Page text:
Microsoft ADFS Flaw Allows Skipping Past of Multi-Factor Authentication

A flaw has been identified in Microsoft’s Active Directory Federation Services (ADFS) that permits multi-factor authentication (MFA) to be bypassed with ease. The flaw is being monitored as CVE-2018-8340 and was noticed by Andrew Lee, a security researcher at Okta.

ADFS is used by many groups to help secure accounts and ADFA is used by vendors including SecureAuth, Okta, and RSA to add multi-factor authentication to their security products.

To exploit the flaw a hacker would need to obtain the login details of an employee and have a valid second factor authentication token. That token could then be used as authentication to log onto any other person’s account if their username and password is known.

A threat actor could easily obtain a username and a password by carrying out a phishing campaign. The amount of phishing attacks on healthcare groups that have been reported recently show just how easy it is to fool employees into disclosing their login details. A strong attempt on an account with a weak password would also be successful.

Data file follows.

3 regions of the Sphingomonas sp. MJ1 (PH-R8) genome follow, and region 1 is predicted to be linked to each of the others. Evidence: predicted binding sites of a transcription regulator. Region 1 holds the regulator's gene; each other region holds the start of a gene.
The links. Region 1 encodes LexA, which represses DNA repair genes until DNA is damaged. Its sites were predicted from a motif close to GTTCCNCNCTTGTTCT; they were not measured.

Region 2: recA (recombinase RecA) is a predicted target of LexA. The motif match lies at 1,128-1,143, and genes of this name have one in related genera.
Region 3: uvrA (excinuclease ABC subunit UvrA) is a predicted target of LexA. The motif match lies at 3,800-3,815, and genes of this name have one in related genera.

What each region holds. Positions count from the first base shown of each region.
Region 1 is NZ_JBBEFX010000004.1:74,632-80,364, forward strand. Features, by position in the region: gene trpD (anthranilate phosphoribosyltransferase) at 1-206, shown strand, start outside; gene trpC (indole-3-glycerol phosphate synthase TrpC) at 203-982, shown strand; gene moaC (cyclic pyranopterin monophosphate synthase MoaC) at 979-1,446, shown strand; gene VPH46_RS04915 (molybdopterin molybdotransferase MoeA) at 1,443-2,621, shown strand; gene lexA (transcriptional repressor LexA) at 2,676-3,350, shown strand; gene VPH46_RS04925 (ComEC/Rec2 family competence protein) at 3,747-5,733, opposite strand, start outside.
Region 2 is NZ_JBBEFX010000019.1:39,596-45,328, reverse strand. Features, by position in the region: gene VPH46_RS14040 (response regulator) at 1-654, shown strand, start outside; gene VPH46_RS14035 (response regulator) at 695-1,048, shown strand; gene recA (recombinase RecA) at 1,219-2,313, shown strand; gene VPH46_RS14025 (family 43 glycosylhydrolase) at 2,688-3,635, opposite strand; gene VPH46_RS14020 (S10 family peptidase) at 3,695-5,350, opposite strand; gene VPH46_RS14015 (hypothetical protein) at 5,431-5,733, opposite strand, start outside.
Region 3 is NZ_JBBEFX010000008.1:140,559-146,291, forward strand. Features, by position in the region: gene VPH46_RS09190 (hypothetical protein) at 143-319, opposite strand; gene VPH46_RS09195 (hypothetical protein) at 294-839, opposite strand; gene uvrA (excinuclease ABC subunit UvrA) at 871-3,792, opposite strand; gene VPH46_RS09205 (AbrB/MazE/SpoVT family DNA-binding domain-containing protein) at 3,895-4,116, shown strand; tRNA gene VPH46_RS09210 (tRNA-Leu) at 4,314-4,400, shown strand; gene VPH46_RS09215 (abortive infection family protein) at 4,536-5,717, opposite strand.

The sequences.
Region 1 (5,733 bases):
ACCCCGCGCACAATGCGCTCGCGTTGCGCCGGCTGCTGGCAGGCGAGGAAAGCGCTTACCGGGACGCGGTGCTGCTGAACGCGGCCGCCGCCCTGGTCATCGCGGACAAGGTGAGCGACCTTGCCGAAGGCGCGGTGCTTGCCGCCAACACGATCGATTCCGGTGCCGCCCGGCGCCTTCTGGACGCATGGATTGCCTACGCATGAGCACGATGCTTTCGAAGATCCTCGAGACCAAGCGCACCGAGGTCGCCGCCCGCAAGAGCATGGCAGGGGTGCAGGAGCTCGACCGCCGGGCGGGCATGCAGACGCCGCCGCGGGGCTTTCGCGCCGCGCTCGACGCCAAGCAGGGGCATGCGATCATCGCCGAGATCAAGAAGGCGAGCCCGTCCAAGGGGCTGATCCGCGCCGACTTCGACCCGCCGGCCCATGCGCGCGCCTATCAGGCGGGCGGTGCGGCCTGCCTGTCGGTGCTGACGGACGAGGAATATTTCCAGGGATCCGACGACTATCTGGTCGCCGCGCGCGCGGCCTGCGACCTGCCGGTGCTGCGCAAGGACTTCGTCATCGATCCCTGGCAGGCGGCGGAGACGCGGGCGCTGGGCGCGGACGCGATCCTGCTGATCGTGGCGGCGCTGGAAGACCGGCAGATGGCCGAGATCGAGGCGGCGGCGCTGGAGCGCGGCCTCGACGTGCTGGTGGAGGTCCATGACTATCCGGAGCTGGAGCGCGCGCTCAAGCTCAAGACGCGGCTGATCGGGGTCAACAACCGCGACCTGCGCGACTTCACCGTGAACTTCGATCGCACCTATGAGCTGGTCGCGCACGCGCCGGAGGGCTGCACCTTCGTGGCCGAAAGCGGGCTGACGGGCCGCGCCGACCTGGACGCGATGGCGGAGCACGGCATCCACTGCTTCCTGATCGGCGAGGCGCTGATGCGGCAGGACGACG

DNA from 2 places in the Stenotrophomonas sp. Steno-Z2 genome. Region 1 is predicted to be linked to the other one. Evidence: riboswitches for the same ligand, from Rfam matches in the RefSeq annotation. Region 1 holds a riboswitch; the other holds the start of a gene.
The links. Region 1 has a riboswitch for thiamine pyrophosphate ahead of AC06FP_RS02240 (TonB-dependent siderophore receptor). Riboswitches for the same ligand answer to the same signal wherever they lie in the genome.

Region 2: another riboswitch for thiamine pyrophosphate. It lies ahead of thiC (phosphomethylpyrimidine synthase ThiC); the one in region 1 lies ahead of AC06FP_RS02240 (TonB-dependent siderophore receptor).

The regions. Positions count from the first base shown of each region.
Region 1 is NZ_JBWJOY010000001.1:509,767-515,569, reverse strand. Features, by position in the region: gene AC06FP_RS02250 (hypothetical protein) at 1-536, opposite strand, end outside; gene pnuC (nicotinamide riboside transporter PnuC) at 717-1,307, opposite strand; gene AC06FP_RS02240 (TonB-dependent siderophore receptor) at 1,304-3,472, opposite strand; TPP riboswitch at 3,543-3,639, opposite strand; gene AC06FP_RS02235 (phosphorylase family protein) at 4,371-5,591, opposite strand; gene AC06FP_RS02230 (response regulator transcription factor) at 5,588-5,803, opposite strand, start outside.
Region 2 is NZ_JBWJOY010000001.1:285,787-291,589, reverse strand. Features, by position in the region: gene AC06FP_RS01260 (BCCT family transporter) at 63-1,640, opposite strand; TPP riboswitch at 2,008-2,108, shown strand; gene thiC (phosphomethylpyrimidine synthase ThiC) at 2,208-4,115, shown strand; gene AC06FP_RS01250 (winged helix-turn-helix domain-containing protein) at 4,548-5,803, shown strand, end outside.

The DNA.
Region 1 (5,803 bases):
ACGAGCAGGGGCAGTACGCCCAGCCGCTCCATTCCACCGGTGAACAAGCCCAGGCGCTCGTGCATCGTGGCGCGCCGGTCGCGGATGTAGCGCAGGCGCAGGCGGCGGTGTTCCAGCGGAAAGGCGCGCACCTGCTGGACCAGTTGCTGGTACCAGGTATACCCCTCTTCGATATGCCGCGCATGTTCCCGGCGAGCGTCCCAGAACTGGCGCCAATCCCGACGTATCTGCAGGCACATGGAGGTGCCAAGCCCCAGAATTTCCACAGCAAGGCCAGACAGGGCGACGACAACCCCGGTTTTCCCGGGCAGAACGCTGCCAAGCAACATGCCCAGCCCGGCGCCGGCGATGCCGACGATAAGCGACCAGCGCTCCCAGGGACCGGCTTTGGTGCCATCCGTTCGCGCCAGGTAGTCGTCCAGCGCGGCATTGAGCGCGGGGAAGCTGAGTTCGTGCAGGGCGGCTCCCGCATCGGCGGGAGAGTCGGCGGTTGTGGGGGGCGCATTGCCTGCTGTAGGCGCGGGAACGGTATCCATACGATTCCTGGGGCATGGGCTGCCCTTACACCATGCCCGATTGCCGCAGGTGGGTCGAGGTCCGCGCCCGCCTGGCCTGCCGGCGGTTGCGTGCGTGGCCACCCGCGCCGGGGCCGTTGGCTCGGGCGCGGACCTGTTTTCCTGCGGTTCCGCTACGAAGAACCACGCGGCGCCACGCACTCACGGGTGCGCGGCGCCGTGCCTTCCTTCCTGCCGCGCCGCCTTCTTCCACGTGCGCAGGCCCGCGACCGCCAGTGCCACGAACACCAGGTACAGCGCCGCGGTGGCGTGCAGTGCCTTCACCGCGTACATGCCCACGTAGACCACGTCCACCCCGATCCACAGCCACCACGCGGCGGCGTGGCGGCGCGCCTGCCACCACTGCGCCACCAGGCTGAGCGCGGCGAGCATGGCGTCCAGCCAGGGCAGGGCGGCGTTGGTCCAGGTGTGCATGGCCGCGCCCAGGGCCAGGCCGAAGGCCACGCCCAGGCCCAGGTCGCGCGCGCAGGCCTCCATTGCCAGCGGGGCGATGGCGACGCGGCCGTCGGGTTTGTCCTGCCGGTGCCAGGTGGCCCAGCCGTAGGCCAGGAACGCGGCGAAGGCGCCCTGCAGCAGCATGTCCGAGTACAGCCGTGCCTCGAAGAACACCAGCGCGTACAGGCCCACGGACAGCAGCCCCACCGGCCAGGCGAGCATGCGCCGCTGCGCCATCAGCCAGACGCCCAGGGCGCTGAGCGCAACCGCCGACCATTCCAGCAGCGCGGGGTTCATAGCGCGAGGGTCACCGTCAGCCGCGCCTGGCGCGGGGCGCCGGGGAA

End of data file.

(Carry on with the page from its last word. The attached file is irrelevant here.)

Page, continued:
Obtaining the second factor token is a little more complicated. The second factor is often a mobile phone number or email address or a smart card PIN number. That data could also potentially be obtained through phishing or through a successful attempt to get the IT help desk to change a user’s MFA token.

The flaw would be simple to exploit by an insider, since that person would already have a valid MFA token registered on the system. All that would be need to gain access to the account of another employee would be their username and password.

The flaw is due to the way ADFS communicates during a login. When an effort is made to login, the server sends an encrypted context log which includes the MFA token. However, the context log does not include the username, so no check is carried out to ensure the MFA token is being used by the correct person. If a hacker used a browser to gain access to an account using a known username/password and MFA token, and a second browser with just a username and password but no MFA token, a sole MFA token could be used to obtain access to both accounts.

Two-factor authentication is a vital security control that can stop unauthorized account access even if a threat actor has successfully obtained login credentials, although this flaw indicates that the system is not impenetrable.

The system weakness has now been addressed in Microsoft’s Patch Tuesday updates on August 14. Healthcare organizations should ensure that the patch is applied quickly to ensure their MFA controls cannot be easily skipped past.

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